,” she said and fell asleep again, a silky, dreamless, healing sleep that lasted until she woke to the hungry smell of frying bacon. She got out of bed, found a dressing gown on the chair where Mrs. Dore had sat and, holding weakly to walls and banisters, traced the smell down to the kitchen, where the Dores greeted her as though she'd belonged in that family ever since she could crawl. She stayed with them eighteen days, and at last rode off after trying to say thank you in a hundred different ways, none of which seemed nearly enough. Indeed, the day before she left Martin brought up from the beach a gull with a broken wing, which he set before bandaging the bird into a fruit basket so that it could not harm itself with its struggles. Margaret looked into its desperate wild eye and tried to tell it that it was safe here.

The gale had blown the winter away, and weald and wold were singing with early spring. Really singing—innumerable birds practicing their full melody among the still-bare branches of every hedge. As she crossed the smooth upland behind the Dores' farm she saw a dazzling blink of black and white, gone before she could see the true shape of it, but she was sure it was wheatears. And then there were curlews, playing in the steady southwest wind. The color of the woods had changed—beeches russet with the swelling of their tight little leaf buds, birch tops purple as a plum. And the larches were a real red with their tasseled flowers, and the sticky buds of chestnuts glistened when the sun came out from behind the lolloping fat clouds which rode up off the Atlantic.

But, more than anything, every breath she took was full of the odor of new growth, a smell as strong as hyacinths. In winter there are no smells, or very few and sour—wood-smoke and reeking dung heaps and the sharp odors man makes with his toil. But there comes a morning when the wind is right and the sun has real pith in it, and then all the sappy smells of growth are sucked out of the earth, like mists from a marsh, and the winds spread them abroad, streaming on the breeze with a thrilling honey-sweetness which even high summer—the summer of bees nosing into lime blossom—cannot equal.

It was through such a world as this that Margaret rode home, with Scrub dancing and happy beneath her and all her blood and all her mind well again. (To be fair, Scrub was probably mostly happy not to be pulling the Dores' cart.) She had to fetch a wide circle around Bristol, which seemed an even bigger city than Gloucester, and ask her way north many times; but all the people she spoke to were full of the kindliness of the season and answered her like friends. That night she slept in an isolated barn beside a beech hanger, north of Chipping Sodbury. The air turned cold but she snuggled deeper into the tickling hay and made herself a nest of warmth where she dozed until the dawn birds began their clatter of small talk again.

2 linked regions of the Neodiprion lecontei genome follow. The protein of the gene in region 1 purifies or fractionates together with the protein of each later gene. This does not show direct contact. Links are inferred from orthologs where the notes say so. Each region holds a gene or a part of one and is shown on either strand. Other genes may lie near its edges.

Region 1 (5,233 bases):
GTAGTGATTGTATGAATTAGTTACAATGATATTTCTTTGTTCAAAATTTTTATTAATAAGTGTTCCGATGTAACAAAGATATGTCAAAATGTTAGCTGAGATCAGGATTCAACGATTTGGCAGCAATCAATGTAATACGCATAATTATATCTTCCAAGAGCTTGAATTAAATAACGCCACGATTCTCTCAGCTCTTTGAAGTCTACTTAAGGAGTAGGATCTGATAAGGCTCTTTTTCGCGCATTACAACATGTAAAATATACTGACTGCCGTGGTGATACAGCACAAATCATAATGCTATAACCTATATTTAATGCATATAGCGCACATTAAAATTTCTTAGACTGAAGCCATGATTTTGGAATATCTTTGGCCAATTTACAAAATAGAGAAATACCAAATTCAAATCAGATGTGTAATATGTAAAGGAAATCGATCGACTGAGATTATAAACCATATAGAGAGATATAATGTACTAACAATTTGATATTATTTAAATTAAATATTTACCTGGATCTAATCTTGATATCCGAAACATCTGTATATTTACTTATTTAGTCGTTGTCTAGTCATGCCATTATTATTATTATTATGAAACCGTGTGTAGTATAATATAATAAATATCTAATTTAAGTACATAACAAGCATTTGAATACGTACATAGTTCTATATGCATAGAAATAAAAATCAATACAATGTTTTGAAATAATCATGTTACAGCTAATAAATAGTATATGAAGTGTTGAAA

It was another dew-fresh day, chilly but soft, with scarfs of mist floating in the valleys. The sun, an hour after it was up, became strong enough to strike caressingly through her coat, and the wind was less than yesterday's and herding fewer clouds. She had started so early that she was hungry enough for another meal by midmorning. As she settled to eat it in the nook of a south-facing dry-stone wall she saw, almost at her feet on the strip of last year's plowland, a tuft of wildflowers: yellow and white, marked out with strong brown-purple lines which made each flower a quaint cat face. Wild pansies, heartsease. They must have been the very first of all the year.

She reached out to pick them so that she could carry home with her a token of that grimy but heroic tug, then drew her hand back and left them growing. All the time she munched the good farmbread and the orange cheese, she kept looking at them, so frail and delicate, but fluttering undamaged above the stony tilth.

It was dinnertime in the village when she came to Low Wood. She had worked her way around by well-known paths so as to be able to come to the farm without passing another house. Now she tied Scrub to a wild cherry, just big enough for the hired man not to have felled it, in the hollow of a little quarry where he couldn't be seen from the road. She tried to tackle her problem Jonathan-style, so she used a knot which Scrub would be able to loose with a jerk or two—just in case she was trapped by vengeful villagers. The safest thing would be to creep up and hide until she could talk to Aunt Anne alone.

Primroses fringed the quarry, and celandine sparkled in the wood. She walked up the eight-acre, keeping well in under the hedge; then stole through the orchard. There seemed to be no sound of life in the whole village, though most of the chimneys showed a faint plume of smoke; no men called, no bridles clinked. She tiptoed along the flagged path at the edge of the yard and peeped carefully through the kitchen window.